Figure 1: Bathymetric map of the study area and remotely operated underwater vehicle (ROV) recovery of authigenic carbonate.
Figure 1

(a) The five carbonate sampling sites (PR1, PR3, PR4, PR5 and Hola) are shown as circles. (b) The white shaded area represents the extent of the Scandinavian Ice-sheet during the LGM51 with main ice streams depicted by red arrows35,39. (c) Carbonate crust sampled at the seafloor.

Results

Studied areas

The southwest Barents and Norwegian Sea are active provinces for oil and gas exploration, with extensively documented, focused, hydrocarbon-rich fluid migration through regional fault networks3,32,33. Mega-scale glacial lineations (for example, in the Ingøydjupet depression) indicate that the shelf areas of those seas were covered by the grounded SIS during the last glaciation34,35,36. The pressure exerted by grounded ice on the underlying sediments was associated with a 500 m thickening of the GHSZ3,37 and reactivation of faults and fractures as fluid pathways. Age constraints on grounded ice wedges indicate that ice persisted on the southwest Barents Sea shelf at least until 17 ka38,39, and that ice streams extended to the edge of the shelf at least twice34,36. In this area the seafloor is marked by ubiquitous pockmarks, circular depressions resulting from the expulsion of fine-grained sediments in response to fluid seepage3,13,31,40,41. Although some pockmarks coincide with observed water-column gas flares, indicating active seepage, most are inactive and constitute records of widespread fluid escape at the seafloor related to abrupt gas hydrate dissociation after the last deglaciation3,13,31. The cross-cutting relationships between pockmarks and surrounding sediments, coupled with radiocarbon dating, indicate that pockmark formation post-dated the deposition of glaciomarine sediments at 15 ka31.

An autonomous underwater vehicle was used to map the seabed at high spatial resolution (<10 cm) in some pockmark areas and areas of known seepage3,42, and revealed the presence of numerous carbonate crusts. Guided by the autonomous underwater vehicle mapping results, carbonate crusts were sampled by a remotely operated underwater vehicle from four sites in the southwest Barents Sea at depths ranging between 320 and 400 m (PR1, PR3, PR4 and PR5; Fig. 1 and Table 1). Additional samples were collected from the Hola site (depth 218 m) off the Vesterålen islands in the Norwegian Sea. Active gas seepage, inferred from gas flares in the water column, occurs at all sites except at PR5.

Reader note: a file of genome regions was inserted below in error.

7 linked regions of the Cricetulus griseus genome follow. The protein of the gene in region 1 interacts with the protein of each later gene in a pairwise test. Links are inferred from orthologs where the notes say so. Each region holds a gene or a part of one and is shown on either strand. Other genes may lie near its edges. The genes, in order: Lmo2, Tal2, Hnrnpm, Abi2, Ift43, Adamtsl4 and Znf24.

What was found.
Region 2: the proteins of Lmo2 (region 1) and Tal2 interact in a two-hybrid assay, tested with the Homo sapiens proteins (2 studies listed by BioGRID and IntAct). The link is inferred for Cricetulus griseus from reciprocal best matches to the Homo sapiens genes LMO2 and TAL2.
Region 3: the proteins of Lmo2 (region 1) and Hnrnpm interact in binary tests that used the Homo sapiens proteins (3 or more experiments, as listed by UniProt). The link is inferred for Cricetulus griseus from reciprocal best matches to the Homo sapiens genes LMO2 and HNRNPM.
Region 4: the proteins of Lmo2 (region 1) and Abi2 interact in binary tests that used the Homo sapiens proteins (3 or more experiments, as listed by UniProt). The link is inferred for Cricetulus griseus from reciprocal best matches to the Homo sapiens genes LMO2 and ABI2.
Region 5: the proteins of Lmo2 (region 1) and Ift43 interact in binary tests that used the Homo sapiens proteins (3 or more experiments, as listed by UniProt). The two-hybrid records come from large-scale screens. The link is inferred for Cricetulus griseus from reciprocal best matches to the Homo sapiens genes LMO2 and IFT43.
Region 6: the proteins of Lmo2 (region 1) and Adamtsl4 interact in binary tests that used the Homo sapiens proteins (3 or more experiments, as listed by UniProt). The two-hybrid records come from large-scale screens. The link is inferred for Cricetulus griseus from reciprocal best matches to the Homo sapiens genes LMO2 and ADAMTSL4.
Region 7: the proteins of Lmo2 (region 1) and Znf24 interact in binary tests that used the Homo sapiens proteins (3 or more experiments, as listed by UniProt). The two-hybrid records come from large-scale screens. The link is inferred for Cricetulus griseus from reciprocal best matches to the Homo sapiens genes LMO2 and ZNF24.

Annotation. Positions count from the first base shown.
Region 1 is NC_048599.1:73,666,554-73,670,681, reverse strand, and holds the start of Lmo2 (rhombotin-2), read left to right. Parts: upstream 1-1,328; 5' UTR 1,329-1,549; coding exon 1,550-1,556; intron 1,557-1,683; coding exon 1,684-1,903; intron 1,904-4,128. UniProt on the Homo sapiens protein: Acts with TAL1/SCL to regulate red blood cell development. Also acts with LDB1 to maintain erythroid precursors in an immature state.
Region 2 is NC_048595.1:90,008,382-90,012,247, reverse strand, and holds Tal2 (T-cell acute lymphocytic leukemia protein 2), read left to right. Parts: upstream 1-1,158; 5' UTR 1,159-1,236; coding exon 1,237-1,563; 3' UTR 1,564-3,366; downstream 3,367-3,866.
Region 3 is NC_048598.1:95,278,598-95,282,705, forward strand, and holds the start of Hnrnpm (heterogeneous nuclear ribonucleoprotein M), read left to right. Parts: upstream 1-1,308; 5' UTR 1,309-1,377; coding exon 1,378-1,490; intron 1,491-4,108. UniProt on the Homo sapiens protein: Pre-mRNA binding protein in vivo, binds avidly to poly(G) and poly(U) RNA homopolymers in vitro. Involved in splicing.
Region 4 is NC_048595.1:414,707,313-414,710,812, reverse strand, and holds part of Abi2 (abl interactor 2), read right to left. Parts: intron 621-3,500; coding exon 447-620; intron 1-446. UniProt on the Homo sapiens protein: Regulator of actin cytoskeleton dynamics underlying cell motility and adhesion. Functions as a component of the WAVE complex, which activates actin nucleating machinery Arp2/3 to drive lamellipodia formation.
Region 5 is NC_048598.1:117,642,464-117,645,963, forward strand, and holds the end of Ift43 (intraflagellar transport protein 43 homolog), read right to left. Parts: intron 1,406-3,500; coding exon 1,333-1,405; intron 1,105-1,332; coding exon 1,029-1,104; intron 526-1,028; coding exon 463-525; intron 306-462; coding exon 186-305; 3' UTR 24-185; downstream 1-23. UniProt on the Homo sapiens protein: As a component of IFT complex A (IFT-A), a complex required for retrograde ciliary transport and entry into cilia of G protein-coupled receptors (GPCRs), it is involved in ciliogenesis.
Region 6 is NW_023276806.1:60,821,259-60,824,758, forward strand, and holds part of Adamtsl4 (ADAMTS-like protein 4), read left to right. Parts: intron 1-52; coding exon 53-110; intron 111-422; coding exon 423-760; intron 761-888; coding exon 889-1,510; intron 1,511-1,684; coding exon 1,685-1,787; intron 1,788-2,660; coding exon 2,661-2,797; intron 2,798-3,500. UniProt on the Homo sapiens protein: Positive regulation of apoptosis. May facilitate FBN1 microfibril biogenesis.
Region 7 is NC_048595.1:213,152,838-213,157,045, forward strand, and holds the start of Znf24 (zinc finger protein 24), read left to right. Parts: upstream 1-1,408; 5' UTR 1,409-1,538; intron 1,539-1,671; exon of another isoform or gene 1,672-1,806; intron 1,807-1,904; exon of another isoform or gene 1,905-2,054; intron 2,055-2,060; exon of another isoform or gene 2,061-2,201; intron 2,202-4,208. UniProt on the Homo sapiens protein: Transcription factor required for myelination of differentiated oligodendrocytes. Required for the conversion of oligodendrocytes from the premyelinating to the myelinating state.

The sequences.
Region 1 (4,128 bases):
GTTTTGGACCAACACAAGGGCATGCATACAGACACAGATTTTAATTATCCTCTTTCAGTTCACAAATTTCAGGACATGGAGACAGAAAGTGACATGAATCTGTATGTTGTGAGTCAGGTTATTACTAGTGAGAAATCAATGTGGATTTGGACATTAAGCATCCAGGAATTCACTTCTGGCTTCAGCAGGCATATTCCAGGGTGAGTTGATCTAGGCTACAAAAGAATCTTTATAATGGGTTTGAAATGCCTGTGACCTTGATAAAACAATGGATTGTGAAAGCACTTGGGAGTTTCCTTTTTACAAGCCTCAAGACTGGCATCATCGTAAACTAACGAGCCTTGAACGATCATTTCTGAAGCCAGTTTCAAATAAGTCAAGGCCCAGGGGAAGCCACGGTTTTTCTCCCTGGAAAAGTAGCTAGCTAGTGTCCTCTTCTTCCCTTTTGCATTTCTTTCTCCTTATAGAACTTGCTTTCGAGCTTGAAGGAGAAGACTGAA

Table 1: U-Th isochron ages, stable carbon and oxygen isotopic composition, coordinate and water depth for carbonate samples.

Carbonate crust characterization

The typical thickness of studied crust samples varies between 10 and 30 cm (Fig. 2). Authigenic carbonates occur as impure early-generation cements, lithifying mud to gravel-size detrital glacial/glaciomarine sediments and as pure detritus-free later-generation botryoidal-layered fillings of centimetre-scale cavities formed within the early-generation carbonate-cemented sediments (Fig. 2b,c). Such cavities are interpreted as conduits generated by a focused fluid flow, which washed out weakly cemented sediments. Microcrystalline and radial fibrous aragonite cements are the dominant authigenic carbonate phases, but minor micritic Mg-calcite (13–15% mol MgCO3) is also present (Supplementary Fig. 1 and Supplementary Table 1). Both aragonite and high Mg-calcite cements contain disseminated framboidal pyrite indicative of active microbial sulfate reduction during carbonate precipitation43. The dominance of aragonite among diagenetic carbonate phases probably indicates precipitation under methane fluxes capable of sustaining high rates of AOM activity in sediments just beneath the seafloor44.

Figure 2: Authigenic carbonate crusts.
Figure 2

Detailed U-Th ages (in ka±2σ) on representative cross-sections of (a) sample P1210002 and (b) sample P1210017. (c) Scanning electron microscope image showing early-stage cements containing detrital material and detritus-free layer of radial fibrous aragonite cavity fill.